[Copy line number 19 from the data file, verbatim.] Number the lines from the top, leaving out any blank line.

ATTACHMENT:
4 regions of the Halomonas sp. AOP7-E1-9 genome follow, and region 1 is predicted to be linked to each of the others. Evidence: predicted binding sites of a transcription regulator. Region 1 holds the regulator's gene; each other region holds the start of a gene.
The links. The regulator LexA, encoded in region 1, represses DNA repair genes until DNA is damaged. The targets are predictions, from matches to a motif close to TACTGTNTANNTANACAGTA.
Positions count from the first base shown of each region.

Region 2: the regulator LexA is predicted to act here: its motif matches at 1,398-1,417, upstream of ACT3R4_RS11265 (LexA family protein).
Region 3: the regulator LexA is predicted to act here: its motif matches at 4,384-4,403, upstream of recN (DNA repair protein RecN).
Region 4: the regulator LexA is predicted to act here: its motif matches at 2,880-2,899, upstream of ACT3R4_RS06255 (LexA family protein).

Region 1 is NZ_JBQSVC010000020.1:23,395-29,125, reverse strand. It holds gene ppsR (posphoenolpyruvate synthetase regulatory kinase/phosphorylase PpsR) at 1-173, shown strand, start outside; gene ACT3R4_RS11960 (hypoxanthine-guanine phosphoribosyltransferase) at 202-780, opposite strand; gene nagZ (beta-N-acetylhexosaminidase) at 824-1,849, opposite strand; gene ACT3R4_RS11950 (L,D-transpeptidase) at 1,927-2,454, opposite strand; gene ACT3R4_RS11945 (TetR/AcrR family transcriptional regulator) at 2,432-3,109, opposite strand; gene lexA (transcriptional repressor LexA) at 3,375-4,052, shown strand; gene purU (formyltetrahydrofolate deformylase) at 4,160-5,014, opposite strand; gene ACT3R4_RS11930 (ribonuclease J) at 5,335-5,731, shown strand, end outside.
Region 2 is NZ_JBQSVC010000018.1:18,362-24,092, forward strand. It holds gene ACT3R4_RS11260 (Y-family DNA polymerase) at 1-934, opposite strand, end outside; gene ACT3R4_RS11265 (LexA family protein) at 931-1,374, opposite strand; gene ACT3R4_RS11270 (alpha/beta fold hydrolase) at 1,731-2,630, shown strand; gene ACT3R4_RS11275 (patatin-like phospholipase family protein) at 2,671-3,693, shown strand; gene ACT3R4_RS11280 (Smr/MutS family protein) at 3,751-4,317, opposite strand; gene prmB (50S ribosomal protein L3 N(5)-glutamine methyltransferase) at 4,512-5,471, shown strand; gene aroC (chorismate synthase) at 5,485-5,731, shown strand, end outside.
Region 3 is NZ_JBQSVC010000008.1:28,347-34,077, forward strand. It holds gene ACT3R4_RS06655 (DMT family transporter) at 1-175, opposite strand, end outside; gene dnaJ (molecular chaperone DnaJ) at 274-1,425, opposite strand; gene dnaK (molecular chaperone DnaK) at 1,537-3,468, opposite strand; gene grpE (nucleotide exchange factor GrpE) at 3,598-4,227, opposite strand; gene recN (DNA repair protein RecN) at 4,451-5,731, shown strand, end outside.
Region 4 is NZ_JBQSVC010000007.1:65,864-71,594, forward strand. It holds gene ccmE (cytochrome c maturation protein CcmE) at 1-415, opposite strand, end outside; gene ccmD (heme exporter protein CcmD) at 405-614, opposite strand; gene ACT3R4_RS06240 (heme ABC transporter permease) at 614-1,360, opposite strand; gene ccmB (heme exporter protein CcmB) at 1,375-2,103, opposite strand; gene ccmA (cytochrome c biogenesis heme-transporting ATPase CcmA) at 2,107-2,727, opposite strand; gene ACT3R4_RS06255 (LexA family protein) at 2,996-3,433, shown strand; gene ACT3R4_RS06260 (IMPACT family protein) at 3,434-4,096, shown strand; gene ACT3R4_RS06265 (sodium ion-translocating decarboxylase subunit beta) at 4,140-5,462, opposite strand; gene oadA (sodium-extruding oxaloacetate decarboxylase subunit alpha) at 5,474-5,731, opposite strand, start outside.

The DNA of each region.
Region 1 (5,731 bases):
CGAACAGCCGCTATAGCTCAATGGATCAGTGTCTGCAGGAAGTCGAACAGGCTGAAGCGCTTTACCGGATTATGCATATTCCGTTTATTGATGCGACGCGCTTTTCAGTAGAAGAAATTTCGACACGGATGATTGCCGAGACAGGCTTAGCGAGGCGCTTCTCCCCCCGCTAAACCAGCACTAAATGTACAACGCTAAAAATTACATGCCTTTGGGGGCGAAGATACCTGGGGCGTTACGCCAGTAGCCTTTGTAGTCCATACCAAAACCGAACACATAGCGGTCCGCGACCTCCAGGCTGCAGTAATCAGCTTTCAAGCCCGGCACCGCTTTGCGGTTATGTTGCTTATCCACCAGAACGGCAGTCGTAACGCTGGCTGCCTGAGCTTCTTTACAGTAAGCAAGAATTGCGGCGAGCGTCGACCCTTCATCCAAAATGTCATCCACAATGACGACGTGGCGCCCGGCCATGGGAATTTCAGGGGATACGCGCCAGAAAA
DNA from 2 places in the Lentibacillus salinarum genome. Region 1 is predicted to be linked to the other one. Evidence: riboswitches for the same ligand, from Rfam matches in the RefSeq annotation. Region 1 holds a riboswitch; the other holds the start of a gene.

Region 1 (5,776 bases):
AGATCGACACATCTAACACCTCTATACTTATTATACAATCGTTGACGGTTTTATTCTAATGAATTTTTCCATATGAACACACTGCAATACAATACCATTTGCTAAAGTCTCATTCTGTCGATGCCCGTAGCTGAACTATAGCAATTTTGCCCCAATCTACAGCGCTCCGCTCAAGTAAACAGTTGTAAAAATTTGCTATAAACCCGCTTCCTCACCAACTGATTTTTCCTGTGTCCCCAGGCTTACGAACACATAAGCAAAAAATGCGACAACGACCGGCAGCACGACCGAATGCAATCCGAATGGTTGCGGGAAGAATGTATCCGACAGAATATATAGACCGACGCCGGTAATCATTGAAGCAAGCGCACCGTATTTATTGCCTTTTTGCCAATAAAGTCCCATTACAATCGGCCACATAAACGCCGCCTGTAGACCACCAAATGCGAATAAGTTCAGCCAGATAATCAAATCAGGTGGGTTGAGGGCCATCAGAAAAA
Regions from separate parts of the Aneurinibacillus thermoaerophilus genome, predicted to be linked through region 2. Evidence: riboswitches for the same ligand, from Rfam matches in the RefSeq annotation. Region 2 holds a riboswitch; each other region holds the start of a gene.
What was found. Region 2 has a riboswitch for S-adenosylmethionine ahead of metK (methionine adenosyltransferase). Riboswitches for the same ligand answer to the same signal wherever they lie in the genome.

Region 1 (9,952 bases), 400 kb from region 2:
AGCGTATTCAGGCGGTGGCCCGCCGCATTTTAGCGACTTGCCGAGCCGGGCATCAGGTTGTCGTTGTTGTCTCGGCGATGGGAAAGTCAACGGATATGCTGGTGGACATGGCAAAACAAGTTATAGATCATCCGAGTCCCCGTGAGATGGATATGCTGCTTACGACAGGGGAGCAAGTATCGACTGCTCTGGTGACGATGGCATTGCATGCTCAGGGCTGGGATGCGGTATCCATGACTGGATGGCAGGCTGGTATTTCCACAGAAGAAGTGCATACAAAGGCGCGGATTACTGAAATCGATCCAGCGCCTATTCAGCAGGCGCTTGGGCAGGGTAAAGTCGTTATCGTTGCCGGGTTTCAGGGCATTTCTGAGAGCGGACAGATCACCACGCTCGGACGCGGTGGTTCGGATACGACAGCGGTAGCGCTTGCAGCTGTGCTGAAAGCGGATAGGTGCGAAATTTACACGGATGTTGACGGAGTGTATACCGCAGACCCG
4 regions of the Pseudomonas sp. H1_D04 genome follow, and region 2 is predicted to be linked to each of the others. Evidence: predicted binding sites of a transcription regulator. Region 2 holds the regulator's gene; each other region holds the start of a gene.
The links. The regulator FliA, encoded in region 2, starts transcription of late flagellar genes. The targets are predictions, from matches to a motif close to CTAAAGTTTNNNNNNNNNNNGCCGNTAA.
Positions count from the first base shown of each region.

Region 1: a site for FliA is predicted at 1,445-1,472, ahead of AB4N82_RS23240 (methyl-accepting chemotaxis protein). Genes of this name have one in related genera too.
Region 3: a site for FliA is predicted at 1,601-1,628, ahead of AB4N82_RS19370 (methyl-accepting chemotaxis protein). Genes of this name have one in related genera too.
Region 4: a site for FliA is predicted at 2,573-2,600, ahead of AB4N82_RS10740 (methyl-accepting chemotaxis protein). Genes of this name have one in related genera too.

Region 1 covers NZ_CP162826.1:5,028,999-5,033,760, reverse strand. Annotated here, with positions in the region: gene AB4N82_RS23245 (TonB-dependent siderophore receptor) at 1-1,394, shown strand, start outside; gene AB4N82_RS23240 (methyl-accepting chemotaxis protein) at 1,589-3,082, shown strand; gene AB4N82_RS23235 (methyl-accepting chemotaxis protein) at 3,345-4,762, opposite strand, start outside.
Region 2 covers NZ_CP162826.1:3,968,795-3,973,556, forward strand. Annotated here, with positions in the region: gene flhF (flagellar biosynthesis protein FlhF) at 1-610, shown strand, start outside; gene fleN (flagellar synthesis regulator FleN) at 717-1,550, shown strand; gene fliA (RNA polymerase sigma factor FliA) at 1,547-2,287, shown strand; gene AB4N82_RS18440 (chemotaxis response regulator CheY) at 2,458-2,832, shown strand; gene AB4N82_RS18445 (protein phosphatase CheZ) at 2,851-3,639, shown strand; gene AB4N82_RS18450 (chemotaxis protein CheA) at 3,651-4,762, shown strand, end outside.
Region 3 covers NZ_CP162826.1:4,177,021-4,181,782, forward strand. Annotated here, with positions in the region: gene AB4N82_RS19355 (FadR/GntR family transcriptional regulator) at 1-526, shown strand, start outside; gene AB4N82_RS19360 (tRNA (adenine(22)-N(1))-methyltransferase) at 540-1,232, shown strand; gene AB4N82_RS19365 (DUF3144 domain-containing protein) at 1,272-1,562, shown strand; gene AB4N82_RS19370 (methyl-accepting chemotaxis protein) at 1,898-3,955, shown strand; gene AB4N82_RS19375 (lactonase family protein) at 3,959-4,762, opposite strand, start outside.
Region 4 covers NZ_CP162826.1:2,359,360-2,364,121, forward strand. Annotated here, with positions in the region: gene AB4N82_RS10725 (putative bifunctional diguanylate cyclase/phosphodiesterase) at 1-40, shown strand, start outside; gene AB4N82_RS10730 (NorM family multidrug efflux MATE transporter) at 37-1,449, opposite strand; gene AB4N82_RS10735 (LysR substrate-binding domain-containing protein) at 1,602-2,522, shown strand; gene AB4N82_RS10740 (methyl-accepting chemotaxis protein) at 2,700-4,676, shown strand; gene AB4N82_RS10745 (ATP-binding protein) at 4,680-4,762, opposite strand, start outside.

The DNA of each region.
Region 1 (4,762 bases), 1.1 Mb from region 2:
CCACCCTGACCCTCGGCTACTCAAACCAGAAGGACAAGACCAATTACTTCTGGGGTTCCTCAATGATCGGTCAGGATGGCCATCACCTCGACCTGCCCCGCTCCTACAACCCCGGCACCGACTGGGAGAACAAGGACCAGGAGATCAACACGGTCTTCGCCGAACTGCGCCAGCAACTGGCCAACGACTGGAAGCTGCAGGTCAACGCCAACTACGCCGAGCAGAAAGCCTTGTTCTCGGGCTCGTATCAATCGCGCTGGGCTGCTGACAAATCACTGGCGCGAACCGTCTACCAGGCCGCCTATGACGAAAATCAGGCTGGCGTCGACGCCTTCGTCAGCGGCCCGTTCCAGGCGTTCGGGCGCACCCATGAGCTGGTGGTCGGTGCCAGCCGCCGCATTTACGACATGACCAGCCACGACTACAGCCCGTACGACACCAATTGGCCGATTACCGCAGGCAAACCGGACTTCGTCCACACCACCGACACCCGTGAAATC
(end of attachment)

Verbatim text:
Region 1 (9,952 bases), 400 kb from region 2: